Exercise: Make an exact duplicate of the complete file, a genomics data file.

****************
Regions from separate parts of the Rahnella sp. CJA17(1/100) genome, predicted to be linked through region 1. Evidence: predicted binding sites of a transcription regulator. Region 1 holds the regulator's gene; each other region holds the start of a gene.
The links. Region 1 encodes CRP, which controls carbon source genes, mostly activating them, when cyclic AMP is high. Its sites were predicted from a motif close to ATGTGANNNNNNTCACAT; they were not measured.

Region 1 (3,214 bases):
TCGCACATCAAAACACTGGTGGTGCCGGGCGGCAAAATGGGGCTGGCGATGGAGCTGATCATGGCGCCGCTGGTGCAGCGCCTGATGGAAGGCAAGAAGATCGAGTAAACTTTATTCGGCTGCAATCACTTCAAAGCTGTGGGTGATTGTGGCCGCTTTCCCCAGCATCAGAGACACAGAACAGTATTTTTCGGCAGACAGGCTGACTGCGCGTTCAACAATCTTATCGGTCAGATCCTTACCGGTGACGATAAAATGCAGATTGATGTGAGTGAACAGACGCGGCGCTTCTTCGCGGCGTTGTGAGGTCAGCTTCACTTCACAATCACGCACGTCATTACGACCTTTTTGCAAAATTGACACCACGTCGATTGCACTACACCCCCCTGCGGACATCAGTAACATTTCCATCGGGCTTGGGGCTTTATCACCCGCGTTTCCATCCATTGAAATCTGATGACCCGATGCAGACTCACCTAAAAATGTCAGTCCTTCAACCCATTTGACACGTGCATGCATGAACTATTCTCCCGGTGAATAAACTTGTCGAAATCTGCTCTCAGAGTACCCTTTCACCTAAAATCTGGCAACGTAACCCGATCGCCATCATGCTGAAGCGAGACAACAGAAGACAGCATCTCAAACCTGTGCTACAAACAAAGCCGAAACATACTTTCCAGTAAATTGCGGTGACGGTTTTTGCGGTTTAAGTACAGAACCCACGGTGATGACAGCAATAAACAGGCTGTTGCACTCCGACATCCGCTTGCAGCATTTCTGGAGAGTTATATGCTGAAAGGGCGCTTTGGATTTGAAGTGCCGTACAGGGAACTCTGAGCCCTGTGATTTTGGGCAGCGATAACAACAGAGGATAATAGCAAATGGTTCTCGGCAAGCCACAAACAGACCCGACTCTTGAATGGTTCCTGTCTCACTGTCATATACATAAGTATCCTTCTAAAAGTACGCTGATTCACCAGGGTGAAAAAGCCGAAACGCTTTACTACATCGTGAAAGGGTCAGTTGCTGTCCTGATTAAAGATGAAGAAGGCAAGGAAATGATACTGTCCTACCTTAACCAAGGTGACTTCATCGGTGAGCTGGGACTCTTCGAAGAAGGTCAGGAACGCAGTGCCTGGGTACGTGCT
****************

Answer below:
Regions from separate parts of the Rahnella sp. CJA17(1/100) genome, predicted to be linked through region 1. Evidence: predicted binding sites of a transcription regulator. Region 1 holds the regulator's gene; each other region holds the start of a gene.
The links. Region 1 encodes CRP, which controls carbon source genes, mostly activating them, when cyclic AMP is high. Its sites were predicted from a motif close to ATGTGANNNNNNTCACAT; they were not measured.

Region 1 (3,214 bases):
TCGCACATCAAAACACTGGTGGTGCCGGGCGGCAAAATGGGGCTGGCGATGGAGCTGATCATGGCGCCGCTGGTGCAGCGCCTGATGGAAGGCAAGAAGATCGAGTAAACTTTATTCGGCTGCAATCACTTCAAAGCTGTGGGTGATTGTGGCCGCTTTCCCCAGCATCAGAGACACAGAACAGTATTTTTCGGCAGACAGGCTGACTGCGCGTTCAACAATCTTATCGGTCAGATCCTTACCGGTGACGATAAAATGCAGATTGATGTGAGTGAACAGACGCGGCGCTTCTTCGCGGCGTTGTGAGGTCAGCTTCACTTCACAATCACGCACGTCATTACGACCTTTTTGCAAAATTGACACCACGTCGATTGCACTACACCCCCCTGCGGACATCAGTAACATTTCCATCGGGCTTGGGGCTTTATCACCCGCGTTTCCATCCATTGAAATCTGATGACCCGATGCAGACTCACCTAAAAATGTCAGTCCTTCAACCCATTTGACACGTGCATGCATGAACTATTCTCCCGGTGAATAAACTTGTCGAAATCTGCTCTCAGAGTACCCTTTCACCTAAAATCTGGCAACGTAACCCGATCGCCATCATGCTGAAGCGAGACAACAGAAGACAGCATCTCAAACCTGTGCTACAAACAAAGCCGAAACATACTTTCCAGTAAATTGCGGTGACGGTTTTTGCGGTTTAAGTACAGAACCCACGGTGATGACAGCAATAAACAGGCTGTTGCACTCCGACATCCGCTTGCAGCATTTCTGGAGAGTTATATGCTGAAAGGGCGCTTTGGATTTGAAGTGCCGTACAGGGAACTCTGAGCCCTGTGATTTTGGGCAGCGATAACAACAGAGGATAATAGCAAATGGTTCTCGGCAAGCCACAAACAGACCCGACTCTTGAATGGTTCCTGTCTCACTGTCATATACATAAGTATCCTTCTAAAAGTACGCTGATTCACCAGGGTGAAAAAGCCGAAACGCTTTACTACATCGTGAAAGGGTCAGTTGCTGTCCTGATTAAAGATGAAGAAGGCAAGGAAATGATACTGTCCTACCTTAACCAAGGTGACTTCATCGGTGAGCTGGGACTCTTCGAAGAAGGTCAGGAACGCAGTGCCTGGGTACGTGCT